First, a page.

Understanding history (or failing to)

Something has been puzzling sociologists and criminologists over the past decade or so:  why are crime rates dropping so dramatically?  A couple of days ago Free Exchange, over at Economist.com, had yet another explanation: the advent of antidepressants and anti-ADHD meds.

This one seems weaker than most (as time goes by, the efficacy of both these drug types seems to be dropping:  it's possible that their action is completely misunderstood), but that's not what I'm interested in.  It's this:

This social change is going on, right now, in front of our eyes.  We have more statistical, analytical, and data-gathering power than anyone ever has, and we still can't understand what's causing it.  So why do we think we can explain anything about (say) how Goths, Alans, and Vandals overwhelmed the western Roman Empire?  Or how Western Europe managed to dominate the global economy in the 19th and 20th centuries?  Or anything at all?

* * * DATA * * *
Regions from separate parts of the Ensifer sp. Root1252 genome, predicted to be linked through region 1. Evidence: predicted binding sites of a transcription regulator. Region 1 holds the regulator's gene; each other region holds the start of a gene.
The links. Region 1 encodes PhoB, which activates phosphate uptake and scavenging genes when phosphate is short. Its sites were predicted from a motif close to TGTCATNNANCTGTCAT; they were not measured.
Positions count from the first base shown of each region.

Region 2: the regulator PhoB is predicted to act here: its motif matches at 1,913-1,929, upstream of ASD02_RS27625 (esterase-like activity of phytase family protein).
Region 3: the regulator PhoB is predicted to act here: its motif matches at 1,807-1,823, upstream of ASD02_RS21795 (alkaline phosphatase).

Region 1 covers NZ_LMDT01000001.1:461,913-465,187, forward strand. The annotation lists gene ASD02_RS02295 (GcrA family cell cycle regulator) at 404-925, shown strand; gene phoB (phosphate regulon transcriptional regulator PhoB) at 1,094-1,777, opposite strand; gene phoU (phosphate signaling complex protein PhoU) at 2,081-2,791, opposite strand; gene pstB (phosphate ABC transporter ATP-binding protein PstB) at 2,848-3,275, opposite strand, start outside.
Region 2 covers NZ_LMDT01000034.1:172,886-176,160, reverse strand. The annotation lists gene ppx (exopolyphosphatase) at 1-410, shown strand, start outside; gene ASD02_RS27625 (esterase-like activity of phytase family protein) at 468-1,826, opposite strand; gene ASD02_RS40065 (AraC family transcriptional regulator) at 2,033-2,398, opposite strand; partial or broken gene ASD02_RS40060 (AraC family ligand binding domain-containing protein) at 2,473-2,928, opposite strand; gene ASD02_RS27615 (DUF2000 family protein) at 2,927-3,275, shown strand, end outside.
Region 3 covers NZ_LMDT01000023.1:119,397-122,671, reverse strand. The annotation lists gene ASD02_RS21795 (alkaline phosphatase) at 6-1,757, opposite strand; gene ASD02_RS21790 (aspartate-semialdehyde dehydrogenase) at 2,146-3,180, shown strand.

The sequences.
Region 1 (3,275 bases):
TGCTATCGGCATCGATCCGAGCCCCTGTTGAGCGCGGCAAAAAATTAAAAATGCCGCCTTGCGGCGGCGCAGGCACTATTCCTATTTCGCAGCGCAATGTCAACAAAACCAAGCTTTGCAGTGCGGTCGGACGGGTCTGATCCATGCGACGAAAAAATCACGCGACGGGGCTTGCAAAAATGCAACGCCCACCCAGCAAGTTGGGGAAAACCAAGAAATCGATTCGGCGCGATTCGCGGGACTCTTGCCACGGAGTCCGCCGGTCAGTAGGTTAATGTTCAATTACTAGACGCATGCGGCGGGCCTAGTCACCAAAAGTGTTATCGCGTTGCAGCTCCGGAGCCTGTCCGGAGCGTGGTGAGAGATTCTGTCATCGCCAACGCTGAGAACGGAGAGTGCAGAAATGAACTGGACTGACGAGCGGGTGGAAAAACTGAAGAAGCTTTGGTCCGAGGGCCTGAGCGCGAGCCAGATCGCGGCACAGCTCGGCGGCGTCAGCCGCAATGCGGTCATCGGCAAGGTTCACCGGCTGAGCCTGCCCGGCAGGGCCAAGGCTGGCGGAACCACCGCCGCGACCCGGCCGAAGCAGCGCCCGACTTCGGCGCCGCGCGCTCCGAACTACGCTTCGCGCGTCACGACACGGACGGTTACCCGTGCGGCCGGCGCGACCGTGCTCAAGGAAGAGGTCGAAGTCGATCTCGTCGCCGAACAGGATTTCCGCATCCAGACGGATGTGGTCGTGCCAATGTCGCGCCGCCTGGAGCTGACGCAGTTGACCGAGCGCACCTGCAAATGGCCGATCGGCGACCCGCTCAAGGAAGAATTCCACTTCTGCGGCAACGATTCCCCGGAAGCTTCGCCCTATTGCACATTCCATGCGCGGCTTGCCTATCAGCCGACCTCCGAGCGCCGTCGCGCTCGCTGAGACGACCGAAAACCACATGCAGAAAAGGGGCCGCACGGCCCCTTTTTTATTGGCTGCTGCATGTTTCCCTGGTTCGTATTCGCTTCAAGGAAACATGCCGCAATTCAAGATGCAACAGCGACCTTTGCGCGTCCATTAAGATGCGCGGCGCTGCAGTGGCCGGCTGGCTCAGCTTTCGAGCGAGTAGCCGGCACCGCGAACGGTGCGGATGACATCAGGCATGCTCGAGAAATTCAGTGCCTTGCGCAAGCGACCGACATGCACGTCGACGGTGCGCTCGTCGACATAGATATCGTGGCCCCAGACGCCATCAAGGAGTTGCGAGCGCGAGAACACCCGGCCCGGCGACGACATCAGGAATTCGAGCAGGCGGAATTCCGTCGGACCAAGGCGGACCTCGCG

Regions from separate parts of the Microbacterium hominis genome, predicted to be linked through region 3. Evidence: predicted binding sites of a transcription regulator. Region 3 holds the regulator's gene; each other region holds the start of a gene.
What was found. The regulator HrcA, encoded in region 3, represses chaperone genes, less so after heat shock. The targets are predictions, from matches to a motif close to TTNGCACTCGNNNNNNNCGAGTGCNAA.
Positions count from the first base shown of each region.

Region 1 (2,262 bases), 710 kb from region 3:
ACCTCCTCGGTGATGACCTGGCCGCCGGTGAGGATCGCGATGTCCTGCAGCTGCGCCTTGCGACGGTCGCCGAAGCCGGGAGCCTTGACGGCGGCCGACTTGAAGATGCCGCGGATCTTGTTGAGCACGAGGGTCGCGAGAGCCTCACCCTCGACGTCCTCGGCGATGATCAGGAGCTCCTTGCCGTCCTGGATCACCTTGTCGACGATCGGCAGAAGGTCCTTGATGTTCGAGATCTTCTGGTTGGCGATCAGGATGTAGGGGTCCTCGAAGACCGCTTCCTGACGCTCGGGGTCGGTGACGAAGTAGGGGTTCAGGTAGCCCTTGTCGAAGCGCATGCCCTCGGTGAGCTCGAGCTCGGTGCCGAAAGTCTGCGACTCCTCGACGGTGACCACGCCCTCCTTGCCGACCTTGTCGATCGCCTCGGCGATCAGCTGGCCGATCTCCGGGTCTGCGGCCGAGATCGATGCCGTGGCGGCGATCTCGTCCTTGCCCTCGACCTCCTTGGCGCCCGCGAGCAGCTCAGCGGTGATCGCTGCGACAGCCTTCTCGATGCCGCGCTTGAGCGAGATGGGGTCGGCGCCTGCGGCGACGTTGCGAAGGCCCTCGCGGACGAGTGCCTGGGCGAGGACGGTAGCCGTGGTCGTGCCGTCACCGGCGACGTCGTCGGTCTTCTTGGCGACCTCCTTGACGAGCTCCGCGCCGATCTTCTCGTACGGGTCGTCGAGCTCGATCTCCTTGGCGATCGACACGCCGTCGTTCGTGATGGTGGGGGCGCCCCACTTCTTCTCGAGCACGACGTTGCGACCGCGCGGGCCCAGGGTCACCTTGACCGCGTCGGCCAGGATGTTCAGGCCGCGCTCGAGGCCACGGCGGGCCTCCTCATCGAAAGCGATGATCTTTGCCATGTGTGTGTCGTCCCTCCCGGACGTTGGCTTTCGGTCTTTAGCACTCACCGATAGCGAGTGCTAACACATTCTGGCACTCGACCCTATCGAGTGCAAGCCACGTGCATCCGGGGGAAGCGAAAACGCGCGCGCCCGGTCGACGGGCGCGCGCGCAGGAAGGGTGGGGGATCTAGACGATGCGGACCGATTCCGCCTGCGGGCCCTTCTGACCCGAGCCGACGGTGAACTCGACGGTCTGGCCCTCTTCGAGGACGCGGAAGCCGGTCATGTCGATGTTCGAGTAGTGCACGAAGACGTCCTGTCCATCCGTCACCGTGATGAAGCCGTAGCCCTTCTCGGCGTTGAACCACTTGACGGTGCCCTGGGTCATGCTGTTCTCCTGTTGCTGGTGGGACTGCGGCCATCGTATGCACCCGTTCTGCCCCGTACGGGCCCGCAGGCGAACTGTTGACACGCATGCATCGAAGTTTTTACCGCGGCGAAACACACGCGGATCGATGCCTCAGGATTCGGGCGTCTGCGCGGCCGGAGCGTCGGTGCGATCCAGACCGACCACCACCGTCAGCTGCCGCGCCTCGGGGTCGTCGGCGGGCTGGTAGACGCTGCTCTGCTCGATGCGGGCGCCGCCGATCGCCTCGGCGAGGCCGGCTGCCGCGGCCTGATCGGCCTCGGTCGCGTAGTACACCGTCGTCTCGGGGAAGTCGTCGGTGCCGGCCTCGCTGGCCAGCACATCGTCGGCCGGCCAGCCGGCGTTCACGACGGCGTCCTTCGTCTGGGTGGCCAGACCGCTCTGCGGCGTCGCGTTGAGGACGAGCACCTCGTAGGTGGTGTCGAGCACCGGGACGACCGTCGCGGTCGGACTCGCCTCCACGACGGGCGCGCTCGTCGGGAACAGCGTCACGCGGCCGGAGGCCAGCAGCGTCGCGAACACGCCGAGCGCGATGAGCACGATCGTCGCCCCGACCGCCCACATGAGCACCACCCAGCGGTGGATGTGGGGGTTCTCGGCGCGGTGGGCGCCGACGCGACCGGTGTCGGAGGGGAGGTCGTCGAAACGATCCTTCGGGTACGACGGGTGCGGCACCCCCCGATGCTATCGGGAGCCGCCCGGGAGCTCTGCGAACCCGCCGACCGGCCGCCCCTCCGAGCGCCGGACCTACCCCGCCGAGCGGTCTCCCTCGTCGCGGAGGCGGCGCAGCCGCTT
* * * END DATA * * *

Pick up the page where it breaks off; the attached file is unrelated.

Don't get me wrong.  I love history, and will continue to read it.  I just don't know that I can ever believe any historian's statement that "this happened because of that".

Or a politician's statement about the same.  If we'd passed dramatic gun-control legislation in the early 90s, many people would be saying that, clearly, the drop in crime rate was due to those restrictions.  And how could anyone argue?  It would be absolutely obvious.

Disclosure:  I favored gun-control legislation back then, and would certainly have reached that (completely incorrect) conclusion.  I no longer think guns are a particular social problem (partially because crime rate is clearly not correlated with them), and think that we should take the Bill of Rights seriously, even though I do not own a gun, and never plan to.